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Summary: By contrasting the scribes with a poor widow woman, Jesus teaches us about true devotion.

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THE MARK OF TRUE DEVOTION

Text: Mark 12:38 – 44

What does it mean to be truly devoted to God? Does it mean that you are there every time the church doors open? Does it mean that you are the first to volunteer when there is a job to be done? Does it mean that you faithfully put 10% of your income in the offering plate each week? Jesus knew that His disciples and many of the people that He taught had an incorrect view of devotion. So, in order to clear up some of the confusion, Jesus contrasts the actions of the scribes with the actions of a poor widow woman. What He points out was shocking to those that were standing there listening, and it may be shocking to some of us here today.

Jesus pointed out first of all that a person that is truly devoted to God will trust God to take care of all her needs. Look at what He says about the widow woman in verse 44: “but she of her want did cast in all that she had, even all her living.” This poor widow woman didn’t have much. She cast in two mites which were worth 1/64 of a day’s wages. This is all that she had. As a widow in the first century, she had no way of supporting herself other than begging. But, instead of taking the two coins and buying bread for herself, she gave what she had to God. How could she do that? She did it because she was trusting God to take care of her.

Listen to what Jesus said in another place about this. In Matthew 6, Jesus teaches, “Therefore I say unto you, Take no thought for your life, what ye shall eat, or what ye shall drink; nor yet for your body, what ye shall put on. Is not the life more than meat, and the body than raiment? Behold the fowls of the air: for they sow not, neither do they reap, nor gather into barns; yet your heavenly Father feedeth them. Are ye not much better than they? Which of you by taking thought can add one cubit unto his stature? And why take ye thought for raiment? Consider the lilies of the field, how they grow; they toil not, neither do they spin: And yet I say unto you, That even Solomon in all his glory was not arrayed like one of these. Wherefore, if God so clothe the grass of the field, which to day is, and to morrow is cast into the oven, shall he not much more clothe you, O ye of little faith? Therefore take no thought, saying, What shall we eat? or, What shall we drink? or, Wherewithal shall we be clothed? (For after all these things do the Gentiles seek:) for your heavenly Father knoweth that ye have need of all these things. But seek ye first the kingdom of God, and his righteousness; and all these things shall be added unto you.”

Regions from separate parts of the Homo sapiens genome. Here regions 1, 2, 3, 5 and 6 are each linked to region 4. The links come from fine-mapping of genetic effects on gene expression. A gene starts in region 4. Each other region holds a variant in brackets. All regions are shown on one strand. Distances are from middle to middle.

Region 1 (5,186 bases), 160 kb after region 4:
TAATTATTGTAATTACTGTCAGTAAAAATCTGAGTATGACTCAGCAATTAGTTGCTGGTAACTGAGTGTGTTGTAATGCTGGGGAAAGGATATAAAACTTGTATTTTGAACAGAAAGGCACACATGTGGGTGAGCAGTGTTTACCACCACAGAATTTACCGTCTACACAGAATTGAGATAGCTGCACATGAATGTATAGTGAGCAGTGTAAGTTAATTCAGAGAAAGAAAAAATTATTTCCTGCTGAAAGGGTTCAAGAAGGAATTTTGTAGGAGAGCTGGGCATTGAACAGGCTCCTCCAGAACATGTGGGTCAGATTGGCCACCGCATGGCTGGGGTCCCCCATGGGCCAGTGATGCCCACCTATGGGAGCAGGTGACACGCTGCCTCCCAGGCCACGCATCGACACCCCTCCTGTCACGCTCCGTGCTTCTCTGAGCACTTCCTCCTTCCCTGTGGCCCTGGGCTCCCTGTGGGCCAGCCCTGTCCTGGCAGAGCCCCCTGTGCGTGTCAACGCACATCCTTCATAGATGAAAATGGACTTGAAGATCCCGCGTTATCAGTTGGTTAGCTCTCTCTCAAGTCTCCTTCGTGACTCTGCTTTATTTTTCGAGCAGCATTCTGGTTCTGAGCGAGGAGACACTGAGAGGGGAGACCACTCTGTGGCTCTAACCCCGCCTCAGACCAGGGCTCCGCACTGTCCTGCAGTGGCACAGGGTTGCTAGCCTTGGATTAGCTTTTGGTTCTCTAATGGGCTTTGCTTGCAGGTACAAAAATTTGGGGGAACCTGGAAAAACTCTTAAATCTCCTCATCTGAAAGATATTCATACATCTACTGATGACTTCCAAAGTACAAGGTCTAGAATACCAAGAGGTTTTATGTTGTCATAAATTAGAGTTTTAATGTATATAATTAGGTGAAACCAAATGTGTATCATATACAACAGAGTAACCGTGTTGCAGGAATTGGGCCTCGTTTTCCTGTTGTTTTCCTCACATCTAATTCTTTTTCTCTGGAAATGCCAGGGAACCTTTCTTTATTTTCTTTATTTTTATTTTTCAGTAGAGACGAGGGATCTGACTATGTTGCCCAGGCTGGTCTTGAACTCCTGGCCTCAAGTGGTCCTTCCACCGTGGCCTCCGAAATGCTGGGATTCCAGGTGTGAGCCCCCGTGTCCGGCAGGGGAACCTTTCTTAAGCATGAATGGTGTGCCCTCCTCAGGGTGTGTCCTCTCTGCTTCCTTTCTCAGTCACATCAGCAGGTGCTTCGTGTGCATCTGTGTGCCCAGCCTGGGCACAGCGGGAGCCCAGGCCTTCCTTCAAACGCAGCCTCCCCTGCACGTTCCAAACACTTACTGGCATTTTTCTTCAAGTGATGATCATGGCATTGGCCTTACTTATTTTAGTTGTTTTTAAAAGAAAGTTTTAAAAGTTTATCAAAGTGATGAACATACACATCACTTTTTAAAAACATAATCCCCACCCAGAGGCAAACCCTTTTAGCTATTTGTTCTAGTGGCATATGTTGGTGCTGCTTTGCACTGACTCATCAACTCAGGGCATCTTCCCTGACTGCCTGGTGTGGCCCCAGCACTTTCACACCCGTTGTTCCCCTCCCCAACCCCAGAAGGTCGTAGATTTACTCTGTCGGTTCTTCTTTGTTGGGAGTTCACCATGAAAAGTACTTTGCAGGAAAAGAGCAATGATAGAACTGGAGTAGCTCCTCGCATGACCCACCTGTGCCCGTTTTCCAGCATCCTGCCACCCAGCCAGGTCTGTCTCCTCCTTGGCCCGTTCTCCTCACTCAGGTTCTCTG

Last year I read the autobiography of a man by the name of George Mueller. George Mueller was a Christian that lived in England during the 1800’s. God gave him a burden for the scores of orphans that he saw there, so George founded several schools and orphanages for them. He raised millions of dollars to do this, but never once asked others for donations. He depended upon God for everything. Everything was paid in cash, and he never went into debt. Sometimes he would pray for a need and God would supply it immediately. Once, there was absolutely nothing to eat in the orphanage at all, but George insisted that everyone come to the breakfast table and thank God for what they were about to receive. As they finished praying, the town baker knocked at the door with a donation of free bread for everyone in the orphanage. George prayed about everything, from getting a boiler fixed at the orphanage, to a change in the weather patterns, to finding the source of a clogged drain. Any time there was a financial need, George went to his knees and told God about it, fully expecting Him to take care of it. God answered every prayer.


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